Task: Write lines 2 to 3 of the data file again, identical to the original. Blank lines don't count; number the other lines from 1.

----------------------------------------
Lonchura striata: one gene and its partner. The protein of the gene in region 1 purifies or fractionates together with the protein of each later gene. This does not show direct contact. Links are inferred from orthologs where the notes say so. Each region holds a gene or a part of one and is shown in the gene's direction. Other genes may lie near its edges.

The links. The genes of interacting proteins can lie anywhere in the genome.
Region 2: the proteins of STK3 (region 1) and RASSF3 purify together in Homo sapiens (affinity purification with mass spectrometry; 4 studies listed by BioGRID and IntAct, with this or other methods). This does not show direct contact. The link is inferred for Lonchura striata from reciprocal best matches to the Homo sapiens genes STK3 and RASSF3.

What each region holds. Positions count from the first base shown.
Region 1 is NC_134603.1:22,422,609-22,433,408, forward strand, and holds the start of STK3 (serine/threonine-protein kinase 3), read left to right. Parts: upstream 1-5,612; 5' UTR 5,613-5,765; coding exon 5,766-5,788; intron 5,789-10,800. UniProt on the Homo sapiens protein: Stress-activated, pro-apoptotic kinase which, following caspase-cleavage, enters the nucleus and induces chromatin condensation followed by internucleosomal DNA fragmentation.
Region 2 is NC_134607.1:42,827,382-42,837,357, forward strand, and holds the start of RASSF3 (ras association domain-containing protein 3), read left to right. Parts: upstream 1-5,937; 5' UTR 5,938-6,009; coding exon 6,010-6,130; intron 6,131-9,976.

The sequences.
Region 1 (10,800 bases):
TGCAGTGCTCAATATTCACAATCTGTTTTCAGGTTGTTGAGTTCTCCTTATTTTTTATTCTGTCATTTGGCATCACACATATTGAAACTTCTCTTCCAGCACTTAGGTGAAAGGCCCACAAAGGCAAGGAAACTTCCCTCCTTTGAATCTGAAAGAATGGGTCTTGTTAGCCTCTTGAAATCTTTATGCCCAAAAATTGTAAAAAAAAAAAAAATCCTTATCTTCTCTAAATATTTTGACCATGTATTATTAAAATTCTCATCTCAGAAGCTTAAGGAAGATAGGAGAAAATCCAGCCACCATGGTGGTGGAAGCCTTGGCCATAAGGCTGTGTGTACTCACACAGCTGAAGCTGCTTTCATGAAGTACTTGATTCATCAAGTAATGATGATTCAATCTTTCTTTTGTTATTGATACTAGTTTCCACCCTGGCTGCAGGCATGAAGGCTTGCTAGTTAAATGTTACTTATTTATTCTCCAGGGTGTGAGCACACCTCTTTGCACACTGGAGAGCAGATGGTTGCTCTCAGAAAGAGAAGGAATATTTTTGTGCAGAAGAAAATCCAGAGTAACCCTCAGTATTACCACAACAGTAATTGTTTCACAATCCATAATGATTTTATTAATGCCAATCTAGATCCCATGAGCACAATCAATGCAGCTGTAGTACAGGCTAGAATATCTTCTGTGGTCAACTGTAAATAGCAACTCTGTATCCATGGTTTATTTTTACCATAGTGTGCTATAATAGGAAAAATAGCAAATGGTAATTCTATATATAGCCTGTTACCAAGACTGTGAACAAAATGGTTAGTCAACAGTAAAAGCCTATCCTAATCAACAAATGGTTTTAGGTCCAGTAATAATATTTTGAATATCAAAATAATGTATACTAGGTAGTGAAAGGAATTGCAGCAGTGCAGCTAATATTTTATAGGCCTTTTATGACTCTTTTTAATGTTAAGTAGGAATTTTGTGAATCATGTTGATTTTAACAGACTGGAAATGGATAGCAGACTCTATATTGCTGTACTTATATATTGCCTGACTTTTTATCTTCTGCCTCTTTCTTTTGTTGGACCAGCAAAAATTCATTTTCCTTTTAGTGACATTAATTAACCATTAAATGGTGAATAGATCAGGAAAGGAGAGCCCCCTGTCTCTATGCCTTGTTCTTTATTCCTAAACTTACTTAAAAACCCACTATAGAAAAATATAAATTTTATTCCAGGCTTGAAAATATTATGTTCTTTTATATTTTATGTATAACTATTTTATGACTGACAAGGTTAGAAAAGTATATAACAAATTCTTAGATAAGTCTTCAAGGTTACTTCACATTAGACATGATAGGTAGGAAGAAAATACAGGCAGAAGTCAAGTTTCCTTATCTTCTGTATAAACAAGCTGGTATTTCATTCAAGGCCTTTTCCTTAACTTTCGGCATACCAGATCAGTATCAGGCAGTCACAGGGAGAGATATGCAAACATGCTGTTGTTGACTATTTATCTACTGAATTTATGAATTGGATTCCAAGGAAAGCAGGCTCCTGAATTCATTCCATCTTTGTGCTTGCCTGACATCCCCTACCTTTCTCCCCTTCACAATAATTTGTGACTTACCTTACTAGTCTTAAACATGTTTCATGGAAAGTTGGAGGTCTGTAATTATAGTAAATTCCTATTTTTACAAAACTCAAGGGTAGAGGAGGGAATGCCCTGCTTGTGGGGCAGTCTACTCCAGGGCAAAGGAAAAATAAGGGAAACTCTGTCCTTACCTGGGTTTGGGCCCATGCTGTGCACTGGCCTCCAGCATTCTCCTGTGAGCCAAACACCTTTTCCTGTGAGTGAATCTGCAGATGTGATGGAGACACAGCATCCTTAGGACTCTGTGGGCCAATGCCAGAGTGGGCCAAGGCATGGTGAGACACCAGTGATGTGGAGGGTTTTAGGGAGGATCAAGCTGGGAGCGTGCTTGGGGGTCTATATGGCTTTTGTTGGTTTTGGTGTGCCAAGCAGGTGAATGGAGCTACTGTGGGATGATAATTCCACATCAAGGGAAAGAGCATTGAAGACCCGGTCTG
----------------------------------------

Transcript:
The links. The genes of interacting proteins can lie anywhere in the genome.
Region 2: the proteins of STK3 (region 1) and RASSF3 purify together in Homo sapiens (affinity purification with mass spectrometry; 4 studies listed by BioGRID and IntAct, with this or other methods). This does not show direct contact. The link is inferred for Lonchura striata from reciprocal best matches to the Homo sapiens genes STK3 and RASSF3.